But Monti's remarks give testament to a most concerning elitist mentality, which has all too often been evident in the history of European integration: democratic scrutiny is a nuisance that should be avoided wherever possible. If he thinks that the Europe that emerges from the eurozone crisis can be built on backroom deals struck between a handful of EU leaders, under the radar of national parliamentary scrutiny, he may be in for some very unpleasant surprises. Continuing down that road will result in the rise and rise of some seriously populist, anti-EU parties as voters look for alternatives. The baby will have been thrown out with the bathwater.

National democracy is not only a matter of principle but also serves a practical purpose: actions and policies that enjoy democratic legitimacy have a far greater chance of standing the test of time. Therefore, national parliaments are not the problem in the eurozone crisis, they are a big part of the solution to it.

Ironically, as he struggles to push reform measures thorugh his own parliament, Monti may soon realise just how wide of the mark his comments were.    

13 comments:

Rollo said...

You have to remember that Monti has emerged from the bureaucracy of the EU, where the emphasis has always been on deceit, on hiding of agendas, of sliding things past people that they would never agree with if they knew what is being foist on them. These very special experts, most of whom have never had a job other than that of deceiving people, have driven the EU to where it is now: poverty, squalor, youth unemployment on a massive scale. If we do not get rid of them soon, there will be civil war.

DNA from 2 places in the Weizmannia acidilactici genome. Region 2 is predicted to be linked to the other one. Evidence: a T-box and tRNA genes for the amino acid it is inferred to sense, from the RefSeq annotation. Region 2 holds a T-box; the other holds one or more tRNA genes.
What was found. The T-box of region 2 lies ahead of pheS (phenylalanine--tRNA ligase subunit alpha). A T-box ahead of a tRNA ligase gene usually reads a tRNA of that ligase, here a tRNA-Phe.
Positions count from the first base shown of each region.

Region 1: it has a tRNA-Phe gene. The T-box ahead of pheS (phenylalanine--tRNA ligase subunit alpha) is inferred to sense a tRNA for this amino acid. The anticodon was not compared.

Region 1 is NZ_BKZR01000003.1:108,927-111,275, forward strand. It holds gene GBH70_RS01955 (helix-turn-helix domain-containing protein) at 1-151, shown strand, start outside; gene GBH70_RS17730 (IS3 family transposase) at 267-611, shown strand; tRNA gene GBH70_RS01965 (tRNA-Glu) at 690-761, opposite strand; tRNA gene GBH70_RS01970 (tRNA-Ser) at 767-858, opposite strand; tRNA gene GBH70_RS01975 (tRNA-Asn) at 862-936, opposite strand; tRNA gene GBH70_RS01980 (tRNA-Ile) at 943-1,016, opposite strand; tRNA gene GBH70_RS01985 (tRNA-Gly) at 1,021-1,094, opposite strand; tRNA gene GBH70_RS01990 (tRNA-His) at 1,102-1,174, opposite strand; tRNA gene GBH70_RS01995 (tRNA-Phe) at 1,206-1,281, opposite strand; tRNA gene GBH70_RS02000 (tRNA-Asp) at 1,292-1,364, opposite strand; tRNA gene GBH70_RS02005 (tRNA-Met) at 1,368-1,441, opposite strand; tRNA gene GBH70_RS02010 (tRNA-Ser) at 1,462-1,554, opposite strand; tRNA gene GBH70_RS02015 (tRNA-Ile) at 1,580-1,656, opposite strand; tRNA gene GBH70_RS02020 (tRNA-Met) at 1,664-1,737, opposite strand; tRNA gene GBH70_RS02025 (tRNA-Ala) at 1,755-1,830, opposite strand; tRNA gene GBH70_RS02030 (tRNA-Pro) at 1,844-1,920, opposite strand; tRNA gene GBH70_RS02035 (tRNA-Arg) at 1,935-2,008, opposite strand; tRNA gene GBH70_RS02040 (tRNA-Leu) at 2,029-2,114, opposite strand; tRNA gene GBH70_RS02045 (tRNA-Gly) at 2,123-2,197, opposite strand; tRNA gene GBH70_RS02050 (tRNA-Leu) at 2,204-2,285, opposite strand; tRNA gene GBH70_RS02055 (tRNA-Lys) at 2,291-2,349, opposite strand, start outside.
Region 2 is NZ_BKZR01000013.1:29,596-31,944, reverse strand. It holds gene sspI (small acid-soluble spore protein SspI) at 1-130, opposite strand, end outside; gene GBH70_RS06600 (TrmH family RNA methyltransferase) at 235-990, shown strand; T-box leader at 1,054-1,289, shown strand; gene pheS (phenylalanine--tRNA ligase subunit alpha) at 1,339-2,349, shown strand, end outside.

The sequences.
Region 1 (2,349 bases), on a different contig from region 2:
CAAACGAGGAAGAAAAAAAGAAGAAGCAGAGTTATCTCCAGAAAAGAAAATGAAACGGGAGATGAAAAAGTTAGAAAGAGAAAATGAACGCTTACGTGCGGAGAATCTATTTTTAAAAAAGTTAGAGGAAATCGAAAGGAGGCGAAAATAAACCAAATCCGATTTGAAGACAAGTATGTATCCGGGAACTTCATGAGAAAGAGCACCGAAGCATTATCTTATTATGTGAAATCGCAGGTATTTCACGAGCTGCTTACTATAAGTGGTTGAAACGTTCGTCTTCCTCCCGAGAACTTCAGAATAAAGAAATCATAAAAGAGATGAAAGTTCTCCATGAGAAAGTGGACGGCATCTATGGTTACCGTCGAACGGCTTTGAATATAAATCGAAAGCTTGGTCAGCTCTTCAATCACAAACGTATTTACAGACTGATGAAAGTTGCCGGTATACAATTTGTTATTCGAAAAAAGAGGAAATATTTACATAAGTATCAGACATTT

Bugsy said...

No surprise surely, the European "elite" believe that democracy does not apply.

This is reinforced whenever the budget comes up, although individual countries are applying austerity at different rates Europe wants more, more than inflation, more than we can afford.

Idris Francis said...

I am delighted to agree wholeheartedly - for once - with your Blog, its support for the democratic process and its (long overdue) recognition that in large part what has gone on for a very long time within the EU has been the negation of democracy, indeed utter contempt for democratic principles. As for example when Ted Heath was asked at least 25 years ago on TV whether the EU was democratic he looked surprised and replied "Of course not! It's far too big for that!" And by his manner and his subsequent remark "I don't understand why ordinary people bother their heads about these things, why don't they leave it to the politicians?" he confirmed that he was entirely happy with doing away with democracy.